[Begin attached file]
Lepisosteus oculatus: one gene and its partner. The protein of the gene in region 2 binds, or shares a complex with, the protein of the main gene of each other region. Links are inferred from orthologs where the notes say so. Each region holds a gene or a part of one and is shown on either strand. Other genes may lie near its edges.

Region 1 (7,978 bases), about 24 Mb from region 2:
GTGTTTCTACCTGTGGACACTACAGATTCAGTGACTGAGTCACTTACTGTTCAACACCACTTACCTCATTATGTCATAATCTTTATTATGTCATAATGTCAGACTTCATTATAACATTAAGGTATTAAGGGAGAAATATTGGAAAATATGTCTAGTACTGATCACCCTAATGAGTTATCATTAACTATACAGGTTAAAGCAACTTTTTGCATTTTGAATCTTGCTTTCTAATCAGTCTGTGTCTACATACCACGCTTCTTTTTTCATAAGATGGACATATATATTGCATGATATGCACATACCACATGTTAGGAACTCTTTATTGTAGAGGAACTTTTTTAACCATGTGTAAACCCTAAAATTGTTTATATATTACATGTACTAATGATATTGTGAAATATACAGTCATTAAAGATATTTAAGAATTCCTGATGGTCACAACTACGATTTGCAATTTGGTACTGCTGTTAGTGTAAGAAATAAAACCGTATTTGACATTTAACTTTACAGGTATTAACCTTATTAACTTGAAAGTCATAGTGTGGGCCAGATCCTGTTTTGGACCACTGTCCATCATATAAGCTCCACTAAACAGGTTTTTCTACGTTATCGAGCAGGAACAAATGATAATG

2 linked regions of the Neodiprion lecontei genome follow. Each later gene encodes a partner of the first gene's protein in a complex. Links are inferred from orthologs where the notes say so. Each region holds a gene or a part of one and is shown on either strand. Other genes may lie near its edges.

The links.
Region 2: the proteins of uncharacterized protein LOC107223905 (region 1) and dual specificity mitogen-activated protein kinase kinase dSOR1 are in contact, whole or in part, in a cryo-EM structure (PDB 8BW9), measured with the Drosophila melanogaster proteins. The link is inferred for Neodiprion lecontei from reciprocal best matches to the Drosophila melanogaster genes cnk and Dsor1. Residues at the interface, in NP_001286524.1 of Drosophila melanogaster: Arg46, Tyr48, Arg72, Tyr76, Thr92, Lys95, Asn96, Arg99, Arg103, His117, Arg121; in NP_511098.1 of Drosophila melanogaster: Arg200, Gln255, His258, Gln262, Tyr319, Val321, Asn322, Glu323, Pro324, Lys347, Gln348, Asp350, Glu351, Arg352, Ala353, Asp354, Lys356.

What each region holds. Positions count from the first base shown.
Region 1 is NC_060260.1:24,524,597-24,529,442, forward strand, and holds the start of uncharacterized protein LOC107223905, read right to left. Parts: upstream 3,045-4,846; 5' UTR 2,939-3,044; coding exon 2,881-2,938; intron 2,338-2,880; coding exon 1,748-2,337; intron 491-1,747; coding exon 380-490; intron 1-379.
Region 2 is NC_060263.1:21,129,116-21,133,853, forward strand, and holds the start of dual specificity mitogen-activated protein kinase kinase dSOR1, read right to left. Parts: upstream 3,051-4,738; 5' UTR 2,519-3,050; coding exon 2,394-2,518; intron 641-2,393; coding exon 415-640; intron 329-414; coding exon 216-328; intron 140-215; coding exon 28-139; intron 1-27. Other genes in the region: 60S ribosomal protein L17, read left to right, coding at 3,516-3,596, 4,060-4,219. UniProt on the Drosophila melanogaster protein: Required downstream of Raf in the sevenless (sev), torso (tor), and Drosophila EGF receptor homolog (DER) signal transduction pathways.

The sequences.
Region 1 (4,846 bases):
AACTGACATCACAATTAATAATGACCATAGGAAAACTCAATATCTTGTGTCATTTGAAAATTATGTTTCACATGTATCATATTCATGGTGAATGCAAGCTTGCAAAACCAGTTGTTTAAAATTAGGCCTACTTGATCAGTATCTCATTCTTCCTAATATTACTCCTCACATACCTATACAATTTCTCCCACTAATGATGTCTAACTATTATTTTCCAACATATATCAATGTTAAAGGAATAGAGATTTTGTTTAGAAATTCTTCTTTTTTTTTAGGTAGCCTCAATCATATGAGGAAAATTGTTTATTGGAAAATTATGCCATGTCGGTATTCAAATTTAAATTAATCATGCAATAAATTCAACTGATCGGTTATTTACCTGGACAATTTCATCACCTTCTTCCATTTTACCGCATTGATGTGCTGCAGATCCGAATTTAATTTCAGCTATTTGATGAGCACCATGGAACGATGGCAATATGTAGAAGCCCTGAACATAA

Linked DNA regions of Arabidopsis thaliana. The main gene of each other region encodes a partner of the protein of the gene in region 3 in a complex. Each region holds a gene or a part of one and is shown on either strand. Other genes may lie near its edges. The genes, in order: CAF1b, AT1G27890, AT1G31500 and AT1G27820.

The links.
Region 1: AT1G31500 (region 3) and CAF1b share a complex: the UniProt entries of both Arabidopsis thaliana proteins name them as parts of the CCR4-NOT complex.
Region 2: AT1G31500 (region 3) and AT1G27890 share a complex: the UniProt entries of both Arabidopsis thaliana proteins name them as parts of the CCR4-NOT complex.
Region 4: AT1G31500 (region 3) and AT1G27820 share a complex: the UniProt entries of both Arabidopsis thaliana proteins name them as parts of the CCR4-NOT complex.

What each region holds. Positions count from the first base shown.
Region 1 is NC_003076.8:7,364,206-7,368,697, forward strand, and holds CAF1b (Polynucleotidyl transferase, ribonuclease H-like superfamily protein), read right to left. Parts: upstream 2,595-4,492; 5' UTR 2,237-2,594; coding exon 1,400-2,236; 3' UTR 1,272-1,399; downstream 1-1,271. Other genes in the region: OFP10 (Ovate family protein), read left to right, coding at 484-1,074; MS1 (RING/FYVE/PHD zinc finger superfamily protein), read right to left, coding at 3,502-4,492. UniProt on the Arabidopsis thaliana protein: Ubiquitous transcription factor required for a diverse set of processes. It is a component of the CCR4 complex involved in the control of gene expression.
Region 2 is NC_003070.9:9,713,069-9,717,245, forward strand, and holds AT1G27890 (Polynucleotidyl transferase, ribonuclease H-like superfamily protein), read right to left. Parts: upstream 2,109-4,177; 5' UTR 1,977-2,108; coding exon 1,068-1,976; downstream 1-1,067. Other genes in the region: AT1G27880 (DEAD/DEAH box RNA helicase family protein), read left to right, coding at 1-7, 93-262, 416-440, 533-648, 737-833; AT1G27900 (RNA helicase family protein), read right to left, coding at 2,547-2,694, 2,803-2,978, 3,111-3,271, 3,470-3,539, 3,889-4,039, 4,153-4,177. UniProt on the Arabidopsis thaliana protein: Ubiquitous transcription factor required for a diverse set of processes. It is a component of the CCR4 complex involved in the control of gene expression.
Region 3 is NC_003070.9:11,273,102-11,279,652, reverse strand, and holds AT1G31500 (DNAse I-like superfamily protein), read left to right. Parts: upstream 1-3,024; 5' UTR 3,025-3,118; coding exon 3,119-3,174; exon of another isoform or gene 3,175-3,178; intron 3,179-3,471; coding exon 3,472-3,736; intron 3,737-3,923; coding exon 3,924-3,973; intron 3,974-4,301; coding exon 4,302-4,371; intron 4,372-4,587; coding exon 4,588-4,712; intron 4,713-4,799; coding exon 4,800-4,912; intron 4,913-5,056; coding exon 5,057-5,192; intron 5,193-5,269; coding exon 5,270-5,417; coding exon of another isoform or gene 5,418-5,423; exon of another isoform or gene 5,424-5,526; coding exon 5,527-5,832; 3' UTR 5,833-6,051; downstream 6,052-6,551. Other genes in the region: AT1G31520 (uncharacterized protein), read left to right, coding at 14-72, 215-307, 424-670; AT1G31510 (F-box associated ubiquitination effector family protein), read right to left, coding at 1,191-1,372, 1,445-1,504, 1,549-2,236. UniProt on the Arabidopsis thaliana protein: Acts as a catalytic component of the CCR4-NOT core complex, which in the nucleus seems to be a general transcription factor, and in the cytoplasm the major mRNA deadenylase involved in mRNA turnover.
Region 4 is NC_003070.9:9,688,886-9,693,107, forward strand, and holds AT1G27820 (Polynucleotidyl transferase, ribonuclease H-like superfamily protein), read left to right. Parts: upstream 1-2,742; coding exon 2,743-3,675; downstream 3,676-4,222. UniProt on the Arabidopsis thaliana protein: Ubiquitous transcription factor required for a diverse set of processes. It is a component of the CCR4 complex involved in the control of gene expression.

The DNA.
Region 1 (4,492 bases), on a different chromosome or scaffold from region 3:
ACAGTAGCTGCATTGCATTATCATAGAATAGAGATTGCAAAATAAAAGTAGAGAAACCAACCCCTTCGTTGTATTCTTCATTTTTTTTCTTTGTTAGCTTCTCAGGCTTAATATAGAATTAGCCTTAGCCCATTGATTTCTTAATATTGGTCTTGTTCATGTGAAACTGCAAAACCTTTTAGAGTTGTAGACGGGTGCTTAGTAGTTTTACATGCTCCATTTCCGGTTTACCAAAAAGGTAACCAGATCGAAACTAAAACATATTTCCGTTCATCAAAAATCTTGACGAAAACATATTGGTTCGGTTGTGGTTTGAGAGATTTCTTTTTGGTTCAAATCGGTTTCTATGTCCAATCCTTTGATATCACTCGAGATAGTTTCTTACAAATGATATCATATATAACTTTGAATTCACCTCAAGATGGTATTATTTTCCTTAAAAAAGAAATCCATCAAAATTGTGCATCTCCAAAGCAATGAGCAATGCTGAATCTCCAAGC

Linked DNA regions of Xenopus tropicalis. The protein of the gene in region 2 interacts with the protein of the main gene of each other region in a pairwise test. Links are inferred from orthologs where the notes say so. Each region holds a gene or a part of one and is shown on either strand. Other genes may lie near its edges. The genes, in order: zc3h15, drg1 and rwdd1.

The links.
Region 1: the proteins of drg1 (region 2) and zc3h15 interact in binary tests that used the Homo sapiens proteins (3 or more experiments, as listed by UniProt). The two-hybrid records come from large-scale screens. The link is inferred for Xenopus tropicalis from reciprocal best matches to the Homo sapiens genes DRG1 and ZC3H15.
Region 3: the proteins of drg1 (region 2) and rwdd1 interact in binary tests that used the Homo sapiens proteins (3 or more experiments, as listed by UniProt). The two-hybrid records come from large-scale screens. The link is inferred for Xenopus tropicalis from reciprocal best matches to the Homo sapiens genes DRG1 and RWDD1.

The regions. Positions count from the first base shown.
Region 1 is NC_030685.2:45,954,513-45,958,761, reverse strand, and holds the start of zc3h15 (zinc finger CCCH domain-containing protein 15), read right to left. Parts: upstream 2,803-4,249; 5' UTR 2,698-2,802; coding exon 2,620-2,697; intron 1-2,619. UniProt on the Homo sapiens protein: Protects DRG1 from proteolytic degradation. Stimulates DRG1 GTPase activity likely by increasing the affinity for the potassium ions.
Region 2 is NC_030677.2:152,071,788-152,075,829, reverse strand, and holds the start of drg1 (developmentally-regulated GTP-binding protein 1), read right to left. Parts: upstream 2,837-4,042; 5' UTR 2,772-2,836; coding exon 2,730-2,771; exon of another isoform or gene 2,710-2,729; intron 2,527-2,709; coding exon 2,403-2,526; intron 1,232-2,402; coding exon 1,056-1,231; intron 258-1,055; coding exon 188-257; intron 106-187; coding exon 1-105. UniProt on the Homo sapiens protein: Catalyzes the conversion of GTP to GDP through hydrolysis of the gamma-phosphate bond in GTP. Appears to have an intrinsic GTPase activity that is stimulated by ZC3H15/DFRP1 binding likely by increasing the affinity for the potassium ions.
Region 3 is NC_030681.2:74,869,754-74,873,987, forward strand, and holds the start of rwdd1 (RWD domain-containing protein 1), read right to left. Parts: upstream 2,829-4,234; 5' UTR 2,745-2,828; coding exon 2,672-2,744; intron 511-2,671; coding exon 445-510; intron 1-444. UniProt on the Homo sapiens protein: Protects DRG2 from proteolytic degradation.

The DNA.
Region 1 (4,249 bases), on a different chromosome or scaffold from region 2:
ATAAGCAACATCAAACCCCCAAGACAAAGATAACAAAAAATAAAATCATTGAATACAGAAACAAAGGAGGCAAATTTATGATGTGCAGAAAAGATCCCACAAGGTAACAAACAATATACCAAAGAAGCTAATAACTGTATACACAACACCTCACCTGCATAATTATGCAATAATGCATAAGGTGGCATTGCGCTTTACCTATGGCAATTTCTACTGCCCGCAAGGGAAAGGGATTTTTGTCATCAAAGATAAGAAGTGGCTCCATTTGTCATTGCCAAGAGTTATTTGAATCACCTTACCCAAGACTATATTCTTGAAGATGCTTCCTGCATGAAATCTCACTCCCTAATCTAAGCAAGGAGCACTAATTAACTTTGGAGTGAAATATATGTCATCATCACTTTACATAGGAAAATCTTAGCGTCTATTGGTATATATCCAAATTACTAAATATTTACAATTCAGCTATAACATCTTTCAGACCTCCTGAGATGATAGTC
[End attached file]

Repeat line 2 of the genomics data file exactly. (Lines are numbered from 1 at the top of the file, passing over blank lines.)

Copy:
Region 1 (7,978 bases), about 24 Mb from region 2: